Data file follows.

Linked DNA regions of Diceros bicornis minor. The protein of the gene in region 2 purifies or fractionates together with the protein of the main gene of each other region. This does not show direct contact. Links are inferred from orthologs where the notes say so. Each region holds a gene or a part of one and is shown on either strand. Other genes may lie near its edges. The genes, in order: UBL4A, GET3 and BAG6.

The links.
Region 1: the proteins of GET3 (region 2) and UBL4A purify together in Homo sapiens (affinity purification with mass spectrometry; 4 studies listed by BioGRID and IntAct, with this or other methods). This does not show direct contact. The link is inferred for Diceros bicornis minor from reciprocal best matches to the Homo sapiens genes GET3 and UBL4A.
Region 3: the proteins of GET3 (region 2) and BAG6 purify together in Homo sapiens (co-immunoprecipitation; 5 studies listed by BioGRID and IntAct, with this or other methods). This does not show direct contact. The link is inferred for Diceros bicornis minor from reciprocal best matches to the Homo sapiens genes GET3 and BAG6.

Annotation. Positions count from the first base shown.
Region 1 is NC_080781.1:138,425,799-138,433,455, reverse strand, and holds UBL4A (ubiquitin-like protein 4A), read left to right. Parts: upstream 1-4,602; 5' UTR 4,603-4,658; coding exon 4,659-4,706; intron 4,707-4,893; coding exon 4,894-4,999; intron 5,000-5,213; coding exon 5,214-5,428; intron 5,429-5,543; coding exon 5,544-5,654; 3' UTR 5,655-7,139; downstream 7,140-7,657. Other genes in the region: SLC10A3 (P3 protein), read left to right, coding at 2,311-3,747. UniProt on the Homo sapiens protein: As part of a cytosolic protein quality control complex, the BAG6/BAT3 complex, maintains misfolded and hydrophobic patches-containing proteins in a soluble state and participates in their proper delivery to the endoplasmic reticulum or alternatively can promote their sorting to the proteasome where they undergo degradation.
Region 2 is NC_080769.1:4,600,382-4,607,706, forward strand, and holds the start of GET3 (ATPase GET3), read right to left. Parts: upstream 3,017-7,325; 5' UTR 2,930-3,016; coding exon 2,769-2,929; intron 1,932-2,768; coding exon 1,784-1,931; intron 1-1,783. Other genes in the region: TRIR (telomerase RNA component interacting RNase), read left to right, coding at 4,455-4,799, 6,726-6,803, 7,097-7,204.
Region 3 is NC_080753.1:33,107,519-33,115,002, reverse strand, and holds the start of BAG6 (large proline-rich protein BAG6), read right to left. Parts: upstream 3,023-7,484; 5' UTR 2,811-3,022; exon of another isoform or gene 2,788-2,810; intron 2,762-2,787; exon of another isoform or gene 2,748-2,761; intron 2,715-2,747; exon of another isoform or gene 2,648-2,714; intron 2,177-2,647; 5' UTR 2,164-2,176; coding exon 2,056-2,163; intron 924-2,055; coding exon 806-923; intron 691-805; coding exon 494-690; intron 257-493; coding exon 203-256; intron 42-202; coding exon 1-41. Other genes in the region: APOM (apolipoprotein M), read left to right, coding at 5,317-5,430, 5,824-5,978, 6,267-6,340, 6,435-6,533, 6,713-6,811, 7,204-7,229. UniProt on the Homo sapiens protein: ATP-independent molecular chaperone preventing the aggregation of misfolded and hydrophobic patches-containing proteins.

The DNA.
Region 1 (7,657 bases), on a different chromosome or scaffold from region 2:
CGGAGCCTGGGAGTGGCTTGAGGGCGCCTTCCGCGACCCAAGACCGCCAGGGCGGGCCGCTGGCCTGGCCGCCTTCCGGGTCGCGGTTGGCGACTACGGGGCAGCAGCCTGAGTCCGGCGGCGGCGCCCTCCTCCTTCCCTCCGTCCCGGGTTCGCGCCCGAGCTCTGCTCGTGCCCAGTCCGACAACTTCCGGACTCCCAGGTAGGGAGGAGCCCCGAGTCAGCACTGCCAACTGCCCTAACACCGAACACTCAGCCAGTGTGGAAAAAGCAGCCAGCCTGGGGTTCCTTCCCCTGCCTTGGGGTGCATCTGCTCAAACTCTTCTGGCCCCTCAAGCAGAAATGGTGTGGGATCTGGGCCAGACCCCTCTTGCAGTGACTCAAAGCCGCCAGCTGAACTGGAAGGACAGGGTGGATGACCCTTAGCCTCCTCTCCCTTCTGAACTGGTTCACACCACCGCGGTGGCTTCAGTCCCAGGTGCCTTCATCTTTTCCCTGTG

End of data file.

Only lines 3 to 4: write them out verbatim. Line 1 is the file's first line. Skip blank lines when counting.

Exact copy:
Region 1: the proteins of GET3 (region 2) and UBL4A purify together in Homo sapiens (affinity purification with mass spectrometry; 4 studies listed by BioGRID and IntAct, with this or other methods). This does not show direct contact. The link is inferred for Diceros bicornis minor from reciprocal best matches to the Homo sapiens genes GET3 and UBL4A.
Region 3: the proteins of GET3 (region 2) and BAG6 purify together in Homo sapiens (co-immunoprecipitation; 5 studies listed by BioGRID and IntAct, with this or other methods). This does not show direct contact. The link is inferred for Diceros bicornis minor from reciprocal best matches to the Homo sapiens genes GET3 and BAG6.